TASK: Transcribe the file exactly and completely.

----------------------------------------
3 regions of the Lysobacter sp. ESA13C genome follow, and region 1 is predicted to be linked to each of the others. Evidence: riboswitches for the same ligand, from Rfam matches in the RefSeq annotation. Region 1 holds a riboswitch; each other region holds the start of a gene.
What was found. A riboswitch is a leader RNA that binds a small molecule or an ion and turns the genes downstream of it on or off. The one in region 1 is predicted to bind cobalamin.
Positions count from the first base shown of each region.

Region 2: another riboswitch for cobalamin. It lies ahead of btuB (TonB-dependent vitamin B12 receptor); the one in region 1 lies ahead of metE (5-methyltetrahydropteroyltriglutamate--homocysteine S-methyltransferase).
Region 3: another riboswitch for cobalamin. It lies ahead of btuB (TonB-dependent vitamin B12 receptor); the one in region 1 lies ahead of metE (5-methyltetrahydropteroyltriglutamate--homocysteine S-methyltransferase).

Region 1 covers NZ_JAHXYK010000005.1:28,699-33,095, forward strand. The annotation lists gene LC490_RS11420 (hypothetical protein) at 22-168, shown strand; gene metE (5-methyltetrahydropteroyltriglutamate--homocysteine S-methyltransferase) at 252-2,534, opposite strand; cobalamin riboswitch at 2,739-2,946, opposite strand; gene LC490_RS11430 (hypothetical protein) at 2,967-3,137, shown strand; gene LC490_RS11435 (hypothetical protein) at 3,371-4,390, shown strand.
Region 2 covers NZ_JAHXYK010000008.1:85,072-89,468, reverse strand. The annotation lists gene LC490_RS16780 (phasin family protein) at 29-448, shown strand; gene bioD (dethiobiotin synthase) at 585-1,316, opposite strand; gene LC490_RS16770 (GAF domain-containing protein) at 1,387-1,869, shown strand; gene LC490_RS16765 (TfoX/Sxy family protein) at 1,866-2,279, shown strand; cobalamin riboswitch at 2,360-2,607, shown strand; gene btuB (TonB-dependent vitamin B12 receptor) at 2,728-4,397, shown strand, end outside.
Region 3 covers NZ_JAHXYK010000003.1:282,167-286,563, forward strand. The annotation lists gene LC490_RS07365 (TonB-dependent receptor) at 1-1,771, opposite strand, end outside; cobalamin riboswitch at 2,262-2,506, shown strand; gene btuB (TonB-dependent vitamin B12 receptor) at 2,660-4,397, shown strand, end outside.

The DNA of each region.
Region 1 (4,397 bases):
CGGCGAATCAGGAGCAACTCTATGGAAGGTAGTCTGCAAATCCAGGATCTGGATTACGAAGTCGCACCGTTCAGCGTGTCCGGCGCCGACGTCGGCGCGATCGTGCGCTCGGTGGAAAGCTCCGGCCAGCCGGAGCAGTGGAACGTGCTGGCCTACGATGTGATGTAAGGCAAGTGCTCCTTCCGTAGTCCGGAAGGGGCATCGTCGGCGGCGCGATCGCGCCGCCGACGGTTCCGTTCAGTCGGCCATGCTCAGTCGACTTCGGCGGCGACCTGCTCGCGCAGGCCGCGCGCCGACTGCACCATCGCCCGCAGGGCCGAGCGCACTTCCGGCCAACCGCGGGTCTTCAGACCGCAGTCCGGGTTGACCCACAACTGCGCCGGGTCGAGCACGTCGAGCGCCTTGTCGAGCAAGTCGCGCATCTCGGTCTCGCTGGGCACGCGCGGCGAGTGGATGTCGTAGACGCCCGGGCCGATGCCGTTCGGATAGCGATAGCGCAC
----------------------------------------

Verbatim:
3 regions of the Lysobacter sp. ESA13C genome follow, and region 1 is predicted to be linked to each of the others. Evidence: riboswitches for the same ligand, from Rfam matches in the RefSeq annotation. Region 1 holds a riboswitch; each other region holds the start of a gene.
What was found. A riboswitch is a leader RNA that binds a small molecule or an ion and turns the genes downstream of it on or off. The one in region 1 is predicted to bind cobalamin.
Positions count from the first base shown of each region.

Region 2: another riboswitch for cobalamin. It lies ahead of btuB (TonB-dependent vitamin B12 receptor); the one in region 1 lies ahead of metE (5-methyltetrahydropteroyltriglutamate--homocysteine S-methyltransferase).
Region 3: another riboswitch for cobalamin. It lies ahead of btuB (TonB-dependent vitamin B12 receptor); the one in region 1 lies ahead of metE (5-methyltetrahydropteroyltriglutamate--homocysteine S-methyltransferase).

Region 1 covers NZ_JAHXYK010000005.1:28,699-33,095, forward strand. The annotation lists gene LC490_RS11420 (hypothetical protein) at 22-168, shown strand; gene metE (5-methyltetrahydropteroyltriglutamate--homocysteine S-methyltransferase) at 252-2,534, opposite strand; cobalamin riboswitch at 2,739-2,946, opposite strand; gene LC490_RS11430 (hypothetical protein) at 2,967-3,137, shown strand; gene LC490_RS11435 (hypothetical protein) at 3,371-4,390, shown strand.
Region 2 covers NZ_JAHXYK010000008.1:85,072-89,468, reverse strand. The annotation lists gene LC490_RS16780 (phasin family protein) at 29-448, shown strand; gene bioD (dethiobiotin synthase) at 585-1,316, opposite strand; gene LC490_RS16770 (GAF domain-containing protein) at 1,387-1,869, shown strand; gene LC490_RS16765 (TfoX/Sxy family protein) at 1,866-2,279, shown strand; cobalamin riboswitch at 2,360-2,607, shown strand; gene btuB (TonB-dependent vitamin B12 receptor) at 2,728-4,397, shown strand, end outside.
Region 3 covers NZ_JAHXYK010000003.1:282,167-286,563, forward strand. The annotation lists gene LC490_RS07365 (TonB-dependent receptor) at 1-1,771, opposite strand, end outside; cobalamin riboswitch at 2,262-2,506, shown strand; gene btuB (TonB-dependent vitamin B12 receptor) at 2,660-4,397, shown strand, end outside.

The DNA of each region.
Region 1 (4,397 bases):
CGGCGAATCAGGAGCAACTCTATGGAAGGTAGTCTGCAAATCCAGGATCTGGATTACGAAGTCGCACCGTTCAGCGTGTCCGGCGCCGACGTCGGCGCGATCGTGCGCTCGGTGGAAAGCTCCGGCCAGCCGGAGCAGTGGAACGTGCTGGCCTACGATGTGATGTAAGGCAAGTGCTCCTTCCGTAGTCCGGAAGGGGCATCGTCGGCGGCGCGATCGCGCCGCCGACGGTTCCGTTCAGTCGGCCATGCTCAGTCGACTTCGGCGGCGACCTGCTCGCGCAGGCCGCGCGCCGACTGCACCATCGCCCGCAGGGCCGAGCGCACTTCCGGCCAACCGCGGGTCTTCAGACCGCAGTCCGGGTTGACCCACAACTGCGCCGGGTCGAGCACGTCGAGCGCCTTGTCGAGCAAGTCGCGCATCTCGGTCTCGCTGGGCACGCGCGGCGAGTGGATGTCGTAGACGCCCGGGCCGATGCCGTTCGGATAGCGATAGCGCAC